David H. Kinder, RFC®, ChFC, CLU
Is Your Financial Plan a Wealth "Addition" Plan or a Wealth "Multiplication" Plan?
Updated: Jan 20
I had a little trouble trying to come up with a headline for this particular article because I really wanted to talk about synergy within one's financial strategy. The hard part came when trying to find a word to accurately reflect the lack of synergy - such as apathy or disjointed or disconnected or something. But that's not really what I want to talk about - as those words suggest that those plans aren't working. They do work... they just aren't the most efficient. Let's talk about a Wealth "Addition" plan: What the heck is a Wealth "addition" plan? It's a plan where every aspect of your financial plan only does one thing. That means that every dollar you allocate to your wealth plan is only doing that one thing. What could a Wealth "Addition" plan look like? It looks like an "envelope planning system" where every dollar does one thing. Savings & Banking:
Money into your bank savings account
Debt repayment (assuming you're not re-using that available credit again)
Health / Dental / Vision Insurance coverage
Group Life (burial) coverage, Group Disability coverage, etc.
Life Insurance (commonly term life as permanent is viewed as "too expensive")
Disability "paycheck" Insurance
Long Term Care Insurance
Critical Illness Insurance
401(k) or similar company retirement plan for current year tax postponement
IRA or Roth IRA (if eligible)
529 College Savings Plans
Other after-tax brokerage accounts
Does this look and feel familiar? Does it look like your household budget, but for your financial security needs?
The image to the right looks like a standard budget: Mortgage, Utilities, Savings, Taxes, Education, Vacation, etc. So, what's the problem? The problem is... in THIS kind of planning... where one dollar can only do the work of one dollar in each category, you aren't building any synergy. In fact, compared to a synergy plan... you are GUARANTEED to be FAR MORE INEFFICIENT!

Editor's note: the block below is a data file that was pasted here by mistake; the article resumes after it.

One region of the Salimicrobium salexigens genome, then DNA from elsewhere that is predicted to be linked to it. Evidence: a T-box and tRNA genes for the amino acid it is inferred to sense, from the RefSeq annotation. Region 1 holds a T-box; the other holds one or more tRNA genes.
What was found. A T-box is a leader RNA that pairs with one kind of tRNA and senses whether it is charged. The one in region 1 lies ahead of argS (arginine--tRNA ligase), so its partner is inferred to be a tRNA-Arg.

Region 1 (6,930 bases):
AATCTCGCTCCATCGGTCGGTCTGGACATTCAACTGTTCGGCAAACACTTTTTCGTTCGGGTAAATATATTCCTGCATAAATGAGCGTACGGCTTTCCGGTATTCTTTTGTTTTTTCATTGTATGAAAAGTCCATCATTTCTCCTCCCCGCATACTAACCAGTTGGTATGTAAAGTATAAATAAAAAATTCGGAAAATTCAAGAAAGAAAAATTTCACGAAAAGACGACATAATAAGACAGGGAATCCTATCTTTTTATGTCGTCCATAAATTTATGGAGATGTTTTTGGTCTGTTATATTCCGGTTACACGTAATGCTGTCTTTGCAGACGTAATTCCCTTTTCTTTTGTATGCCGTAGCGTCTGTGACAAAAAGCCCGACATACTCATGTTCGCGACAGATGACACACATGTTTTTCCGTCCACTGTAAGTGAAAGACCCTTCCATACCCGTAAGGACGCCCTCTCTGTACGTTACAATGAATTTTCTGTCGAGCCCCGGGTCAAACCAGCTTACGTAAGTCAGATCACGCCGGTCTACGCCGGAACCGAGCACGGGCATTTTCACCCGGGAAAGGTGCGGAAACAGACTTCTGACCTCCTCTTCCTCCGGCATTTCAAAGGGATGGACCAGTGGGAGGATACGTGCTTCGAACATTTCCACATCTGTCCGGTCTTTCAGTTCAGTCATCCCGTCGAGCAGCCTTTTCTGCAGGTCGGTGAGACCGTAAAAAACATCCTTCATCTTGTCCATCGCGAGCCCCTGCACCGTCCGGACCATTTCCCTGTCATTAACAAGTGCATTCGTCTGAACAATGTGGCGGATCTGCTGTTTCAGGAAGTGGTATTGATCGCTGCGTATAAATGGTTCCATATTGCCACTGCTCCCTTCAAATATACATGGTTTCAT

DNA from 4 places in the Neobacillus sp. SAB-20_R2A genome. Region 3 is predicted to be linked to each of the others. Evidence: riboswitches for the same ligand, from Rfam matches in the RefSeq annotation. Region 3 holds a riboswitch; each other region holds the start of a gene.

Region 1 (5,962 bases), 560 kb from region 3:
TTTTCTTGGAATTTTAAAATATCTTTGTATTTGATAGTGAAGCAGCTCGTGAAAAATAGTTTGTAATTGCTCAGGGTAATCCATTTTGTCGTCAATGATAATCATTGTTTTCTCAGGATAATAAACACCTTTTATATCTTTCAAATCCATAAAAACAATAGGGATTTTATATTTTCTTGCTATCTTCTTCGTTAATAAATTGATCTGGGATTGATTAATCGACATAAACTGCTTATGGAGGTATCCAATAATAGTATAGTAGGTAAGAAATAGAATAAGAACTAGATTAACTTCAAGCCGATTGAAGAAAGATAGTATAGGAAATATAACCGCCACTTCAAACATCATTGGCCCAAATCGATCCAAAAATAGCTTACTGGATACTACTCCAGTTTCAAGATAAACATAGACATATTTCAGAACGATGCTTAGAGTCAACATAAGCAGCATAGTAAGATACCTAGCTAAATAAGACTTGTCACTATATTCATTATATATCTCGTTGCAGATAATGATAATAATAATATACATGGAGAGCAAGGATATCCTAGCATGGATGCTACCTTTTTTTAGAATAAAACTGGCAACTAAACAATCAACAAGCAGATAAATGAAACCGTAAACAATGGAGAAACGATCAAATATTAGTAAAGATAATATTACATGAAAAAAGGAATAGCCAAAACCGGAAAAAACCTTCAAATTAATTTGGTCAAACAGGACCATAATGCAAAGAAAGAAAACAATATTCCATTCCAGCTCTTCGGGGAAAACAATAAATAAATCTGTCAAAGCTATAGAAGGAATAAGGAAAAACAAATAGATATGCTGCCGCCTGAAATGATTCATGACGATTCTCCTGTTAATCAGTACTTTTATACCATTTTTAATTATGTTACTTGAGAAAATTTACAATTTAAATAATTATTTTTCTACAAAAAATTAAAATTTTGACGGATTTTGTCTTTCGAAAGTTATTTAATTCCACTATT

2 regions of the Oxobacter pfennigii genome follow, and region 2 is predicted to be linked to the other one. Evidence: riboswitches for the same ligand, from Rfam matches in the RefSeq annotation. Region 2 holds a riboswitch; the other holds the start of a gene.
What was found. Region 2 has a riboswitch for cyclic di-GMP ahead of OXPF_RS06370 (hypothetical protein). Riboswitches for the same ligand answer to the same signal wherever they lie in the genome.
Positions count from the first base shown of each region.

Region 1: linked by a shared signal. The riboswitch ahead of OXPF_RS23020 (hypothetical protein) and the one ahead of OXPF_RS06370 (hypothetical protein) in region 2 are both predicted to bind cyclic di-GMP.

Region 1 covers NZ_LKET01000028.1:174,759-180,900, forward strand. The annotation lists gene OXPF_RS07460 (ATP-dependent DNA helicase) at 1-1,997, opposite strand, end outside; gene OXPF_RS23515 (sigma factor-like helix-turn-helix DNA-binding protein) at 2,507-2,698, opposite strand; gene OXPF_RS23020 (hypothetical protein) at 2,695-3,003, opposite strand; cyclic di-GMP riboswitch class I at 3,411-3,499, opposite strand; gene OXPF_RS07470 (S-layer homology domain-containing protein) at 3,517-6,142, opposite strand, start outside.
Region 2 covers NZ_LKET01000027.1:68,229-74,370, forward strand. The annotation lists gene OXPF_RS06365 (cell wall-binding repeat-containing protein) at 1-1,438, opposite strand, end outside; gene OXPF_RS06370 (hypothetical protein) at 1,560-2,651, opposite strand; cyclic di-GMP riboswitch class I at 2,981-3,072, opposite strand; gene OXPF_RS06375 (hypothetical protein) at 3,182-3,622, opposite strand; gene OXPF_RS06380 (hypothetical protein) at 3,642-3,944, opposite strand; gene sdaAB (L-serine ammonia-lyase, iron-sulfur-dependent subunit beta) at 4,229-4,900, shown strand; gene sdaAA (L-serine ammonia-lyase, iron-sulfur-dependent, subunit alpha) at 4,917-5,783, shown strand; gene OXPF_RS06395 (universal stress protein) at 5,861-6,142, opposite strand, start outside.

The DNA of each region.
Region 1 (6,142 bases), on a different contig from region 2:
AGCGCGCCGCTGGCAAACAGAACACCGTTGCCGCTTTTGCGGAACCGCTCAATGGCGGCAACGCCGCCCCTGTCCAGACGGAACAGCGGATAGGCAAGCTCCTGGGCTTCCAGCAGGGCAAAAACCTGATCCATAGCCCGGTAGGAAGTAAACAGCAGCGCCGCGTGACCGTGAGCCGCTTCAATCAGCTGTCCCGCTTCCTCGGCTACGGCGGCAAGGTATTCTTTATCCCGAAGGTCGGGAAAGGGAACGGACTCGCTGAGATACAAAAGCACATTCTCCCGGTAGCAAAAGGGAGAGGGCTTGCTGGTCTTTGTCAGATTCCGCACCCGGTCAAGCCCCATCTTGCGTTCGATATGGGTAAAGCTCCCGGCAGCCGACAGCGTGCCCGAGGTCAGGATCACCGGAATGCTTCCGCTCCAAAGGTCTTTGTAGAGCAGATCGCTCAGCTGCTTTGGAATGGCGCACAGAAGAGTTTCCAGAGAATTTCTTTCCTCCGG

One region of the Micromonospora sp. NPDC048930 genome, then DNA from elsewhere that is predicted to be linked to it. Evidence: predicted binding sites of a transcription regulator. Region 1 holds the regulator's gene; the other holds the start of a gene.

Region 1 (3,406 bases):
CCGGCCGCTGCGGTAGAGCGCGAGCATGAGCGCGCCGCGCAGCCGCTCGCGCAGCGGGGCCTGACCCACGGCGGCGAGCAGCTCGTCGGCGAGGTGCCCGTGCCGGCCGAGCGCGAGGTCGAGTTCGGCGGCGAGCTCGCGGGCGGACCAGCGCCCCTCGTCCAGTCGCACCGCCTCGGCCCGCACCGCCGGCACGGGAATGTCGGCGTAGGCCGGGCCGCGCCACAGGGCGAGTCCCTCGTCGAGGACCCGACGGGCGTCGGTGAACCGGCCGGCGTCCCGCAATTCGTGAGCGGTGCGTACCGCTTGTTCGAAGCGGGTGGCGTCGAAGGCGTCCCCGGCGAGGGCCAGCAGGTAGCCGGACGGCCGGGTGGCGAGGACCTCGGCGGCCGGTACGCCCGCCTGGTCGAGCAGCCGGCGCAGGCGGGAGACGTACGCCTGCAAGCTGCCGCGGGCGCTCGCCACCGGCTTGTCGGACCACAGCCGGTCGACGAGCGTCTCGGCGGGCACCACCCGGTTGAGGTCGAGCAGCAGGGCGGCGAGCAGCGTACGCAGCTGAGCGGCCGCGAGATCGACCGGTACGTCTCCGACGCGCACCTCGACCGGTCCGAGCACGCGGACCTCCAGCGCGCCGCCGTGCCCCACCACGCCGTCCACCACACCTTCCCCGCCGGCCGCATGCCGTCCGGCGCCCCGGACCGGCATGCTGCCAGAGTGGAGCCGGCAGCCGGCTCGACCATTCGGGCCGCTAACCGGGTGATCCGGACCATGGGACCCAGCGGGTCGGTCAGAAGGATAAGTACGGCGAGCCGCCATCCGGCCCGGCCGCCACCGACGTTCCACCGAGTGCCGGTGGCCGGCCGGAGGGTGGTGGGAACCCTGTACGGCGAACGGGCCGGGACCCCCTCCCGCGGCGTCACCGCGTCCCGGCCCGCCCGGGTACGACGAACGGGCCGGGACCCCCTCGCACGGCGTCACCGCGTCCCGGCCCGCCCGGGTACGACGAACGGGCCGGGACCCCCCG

How is this inefficient? Let's look at it one at a time.
Bank Savings is typically done for those who hate debt and paying interest. Not a bad thing - but quite often, it is used to "save to spend". You save up the money... and you spend it - to avoid paying interest. The problem is... you give up the interest you COULD have earned if you had left the money there.
Debt Repayment is also a good thing - to eliminate the BAD interest being charged against you. The problem is... once you're done paying it off... will you have anything working FOR you? What if it takes you 10 years to pay it off... does it make sense to be "debt free and broke"? What if there was a more efficient way to save AND pay off your debt at the same time?
Health / Dental / Vision: Can't do much about that other than to make sure you're not over-paying for this critical coverage - in case the worst happens. Higher deductible plans can be helpful for that.
Group life and group disability coverage: This is good to have, but your dollars are still going to keep you covered for as long as you work for that employer. Once you leave, your coverage drops too. That's why it's so inexpensive.
Life Insurance: Typically, in wealth "addition" planning, life insurance is seen as a cost. So the goal is to keep the cost low while you fund your other priorities. The problem is this: Even if you have an inexpensive policy (let's say $1,000 a year) and you keep the policy for 20 years... you still lost $20,000 in premiums. Okay, there are other term policies that you can pay more and get your money back, but you don't EARN anything on top of that.
Disability "paycheck" insurance / Long Term Care Insurance and Critical Illness Coverage: Also seen as a COST. Again, you can lose those premiums if you didn't use it. (I do prefer plans that can refund your premiums minus any claims by retirement age so it isn't a completely "sunk" cost.)